More About Monarchs –

Danaus plexippus

MONARCH (Mariposa monarca) – 3¼“-5” – uncommon spring-fall
Masses of adult Monarchs migrate each year, traveling thousands of miles to winter along the California coast and in central Mexico where millions roost together in trees.

Migration . . . on the road again!
Just like birds, many butterflies will relocate to avoid seasonal changes in the weather or to find new food sources. Most notable is the Monarch and its annual two-way migration. Some species “overwinter” as caterpillars, pupae or even as adults, but Monarchs cannot live through a cold winter. Travelling as much as 3,000 miles one-way, Monarchs from west of the Rocky Mountains spend the winter along the California coast while those from central North America spend the winter in roosts in the mountains of central Mexico in large colonies of millions of individuals. When spring comes, they head north again, successive generations journeying all the way back to where their “ancestors” started.

You can see Monarchs and more in the Tohono Chul Butterfly Garden, which also has a registered Monarch Waystation! As part of the being a Monarch Waystation we working in conjunction with the Southwest Monarch Study, whose mission is to identify and describe the migration and breeding patterns of monarch butterflies in the western United States, and to encourage monarch conservation. The study also aims to provide a meaningful research project for citizen scientists of all ages. See how the tagging process works here!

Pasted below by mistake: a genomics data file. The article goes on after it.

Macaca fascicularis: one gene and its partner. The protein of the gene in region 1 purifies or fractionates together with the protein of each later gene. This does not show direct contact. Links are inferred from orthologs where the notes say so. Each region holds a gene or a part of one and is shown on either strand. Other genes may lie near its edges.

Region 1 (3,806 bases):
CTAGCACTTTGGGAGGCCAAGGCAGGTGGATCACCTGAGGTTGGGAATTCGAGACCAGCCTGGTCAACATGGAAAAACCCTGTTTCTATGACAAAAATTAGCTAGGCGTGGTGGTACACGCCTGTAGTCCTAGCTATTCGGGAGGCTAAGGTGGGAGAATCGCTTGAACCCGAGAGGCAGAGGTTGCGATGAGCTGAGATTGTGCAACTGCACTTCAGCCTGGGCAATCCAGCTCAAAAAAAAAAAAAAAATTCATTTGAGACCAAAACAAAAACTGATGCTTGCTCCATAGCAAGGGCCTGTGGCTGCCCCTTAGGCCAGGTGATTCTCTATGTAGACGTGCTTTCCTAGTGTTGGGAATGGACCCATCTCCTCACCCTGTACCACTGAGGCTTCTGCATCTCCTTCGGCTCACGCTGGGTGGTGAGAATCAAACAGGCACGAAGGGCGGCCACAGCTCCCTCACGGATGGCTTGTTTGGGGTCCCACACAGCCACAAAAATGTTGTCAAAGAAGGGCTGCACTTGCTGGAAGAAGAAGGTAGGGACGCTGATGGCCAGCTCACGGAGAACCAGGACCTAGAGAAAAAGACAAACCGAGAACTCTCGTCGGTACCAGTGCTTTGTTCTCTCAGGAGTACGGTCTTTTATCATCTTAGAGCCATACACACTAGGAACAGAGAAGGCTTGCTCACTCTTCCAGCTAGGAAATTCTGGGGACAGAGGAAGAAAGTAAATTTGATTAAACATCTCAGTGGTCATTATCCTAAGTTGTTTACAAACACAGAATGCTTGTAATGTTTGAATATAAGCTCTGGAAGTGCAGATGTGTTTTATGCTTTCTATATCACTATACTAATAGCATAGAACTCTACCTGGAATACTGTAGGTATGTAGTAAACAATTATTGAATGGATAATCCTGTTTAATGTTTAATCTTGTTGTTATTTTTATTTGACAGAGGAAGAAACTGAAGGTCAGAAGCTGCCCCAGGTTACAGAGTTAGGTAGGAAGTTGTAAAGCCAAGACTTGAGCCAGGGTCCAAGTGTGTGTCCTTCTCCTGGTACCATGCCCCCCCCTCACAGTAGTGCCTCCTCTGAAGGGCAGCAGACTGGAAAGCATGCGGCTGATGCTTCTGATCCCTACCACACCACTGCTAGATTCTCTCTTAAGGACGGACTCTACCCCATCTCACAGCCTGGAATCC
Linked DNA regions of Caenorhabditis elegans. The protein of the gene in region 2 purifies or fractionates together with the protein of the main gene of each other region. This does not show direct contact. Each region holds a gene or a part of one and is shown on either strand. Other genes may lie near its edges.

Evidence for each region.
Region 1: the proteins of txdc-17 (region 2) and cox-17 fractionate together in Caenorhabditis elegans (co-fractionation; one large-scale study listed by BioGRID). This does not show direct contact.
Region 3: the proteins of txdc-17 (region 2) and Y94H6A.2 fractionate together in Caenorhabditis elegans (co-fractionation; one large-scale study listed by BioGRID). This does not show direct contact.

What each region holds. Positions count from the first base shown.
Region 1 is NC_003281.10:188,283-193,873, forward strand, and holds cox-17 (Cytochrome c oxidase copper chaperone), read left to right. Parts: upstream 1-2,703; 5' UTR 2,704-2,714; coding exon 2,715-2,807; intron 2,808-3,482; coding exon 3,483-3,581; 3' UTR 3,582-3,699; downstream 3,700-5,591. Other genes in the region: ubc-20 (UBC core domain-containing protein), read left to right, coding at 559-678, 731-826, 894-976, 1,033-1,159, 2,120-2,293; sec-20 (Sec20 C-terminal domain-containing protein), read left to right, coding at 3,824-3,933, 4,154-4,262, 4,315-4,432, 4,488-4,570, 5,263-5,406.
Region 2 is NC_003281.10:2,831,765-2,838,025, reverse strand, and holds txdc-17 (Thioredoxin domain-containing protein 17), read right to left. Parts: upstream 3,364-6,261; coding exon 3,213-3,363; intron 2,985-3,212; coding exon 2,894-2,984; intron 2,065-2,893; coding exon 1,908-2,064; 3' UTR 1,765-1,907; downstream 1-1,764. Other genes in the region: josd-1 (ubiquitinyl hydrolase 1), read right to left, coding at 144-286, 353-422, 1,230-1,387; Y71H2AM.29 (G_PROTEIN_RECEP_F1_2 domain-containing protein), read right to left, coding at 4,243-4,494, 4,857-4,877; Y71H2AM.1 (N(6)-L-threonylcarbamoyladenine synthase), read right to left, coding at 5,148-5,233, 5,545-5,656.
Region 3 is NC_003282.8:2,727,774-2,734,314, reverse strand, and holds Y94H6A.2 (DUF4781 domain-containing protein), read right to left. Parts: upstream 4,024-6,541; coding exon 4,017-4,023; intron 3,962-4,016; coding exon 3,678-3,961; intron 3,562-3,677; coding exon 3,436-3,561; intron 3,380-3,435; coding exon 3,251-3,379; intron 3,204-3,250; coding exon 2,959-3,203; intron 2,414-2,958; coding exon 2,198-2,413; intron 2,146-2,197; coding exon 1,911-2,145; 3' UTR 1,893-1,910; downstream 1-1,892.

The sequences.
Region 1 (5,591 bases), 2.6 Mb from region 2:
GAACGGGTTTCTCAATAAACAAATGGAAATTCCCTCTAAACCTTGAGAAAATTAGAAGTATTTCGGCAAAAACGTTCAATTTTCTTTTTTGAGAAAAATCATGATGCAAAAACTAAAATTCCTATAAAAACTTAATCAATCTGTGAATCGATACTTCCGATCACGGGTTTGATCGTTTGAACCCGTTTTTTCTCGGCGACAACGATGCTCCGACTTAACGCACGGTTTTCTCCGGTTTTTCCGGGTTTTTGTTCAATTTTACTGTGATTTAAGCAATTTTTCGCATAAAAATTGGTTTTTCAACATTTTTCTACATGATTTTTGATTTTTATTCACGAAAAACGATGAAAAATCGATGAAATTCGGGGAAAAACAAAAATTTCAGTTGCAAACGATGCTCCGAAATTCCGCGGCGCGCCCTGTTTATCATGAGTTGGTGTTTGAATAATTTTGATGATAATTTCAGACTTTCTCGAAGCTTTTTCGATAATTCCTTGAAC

What Makes A Waystation?

Monarch Waystations are places that provide breeding habitats for monarch butterflies to reproduce, as well as fueling their migration. Many publications are available to create Monarch Waystations and butterfly gardens in the east. Locally adapted plant varieties vary in the southwest, as well as seasonal planting times. Monarchs have basic needs to keep in mind when you are creating a Monarch Waystation or butterfly garden.

They are:

  • Host Plants – also called larval plants—are annuals or perennials where butterflies lay their eggs. As the tiny caterpillars hatch from the eggs they will consume the leaves and often the flowers as food. While hungry caterpillars can quickly defoliate a plant, new leaves quickly grow afterwards. You can enjoy watching the entire life span of butterflies in your yard by including host plants. Plus more butterflies will often linger in your yard looking for a mate or to find just the right place to lay their eggs. To qualify as a Monarch Waystation, plant at least ten milkweeds (Asclepias spp.) and include other host plants to draw a variety of other butterflies to your garden.
  • Nectar Plants – All butterflies need nectar to sustain their adult life but not all flowers are created equal. Butterflies have favorites and they can vary by the season, but butterflies will visit them in the spring, but late summer and fall are the premier seasons. To attract a wide variety of visitors, make sure there are flowering plants in your garden throughout the entire butterfly season. Clusters of several plants are most effective and visible to flying butterflies.
  • Shelter – Butterflies need trees or large shrubs for protection from the wind and heat of the day as well as a place spend the night. When the weather is favorable, look for them on the southeast side of trees and tall bushes warming in the rising sun.
  • Moisture – In dry conditions (low humidity and low rainfall), monarchs may benefit from supplemental moisture. This can be as simple as irrigating deeply when they are present. You may see monarchs sipping from morning dew or moisture on leaves or puddling on damp ground.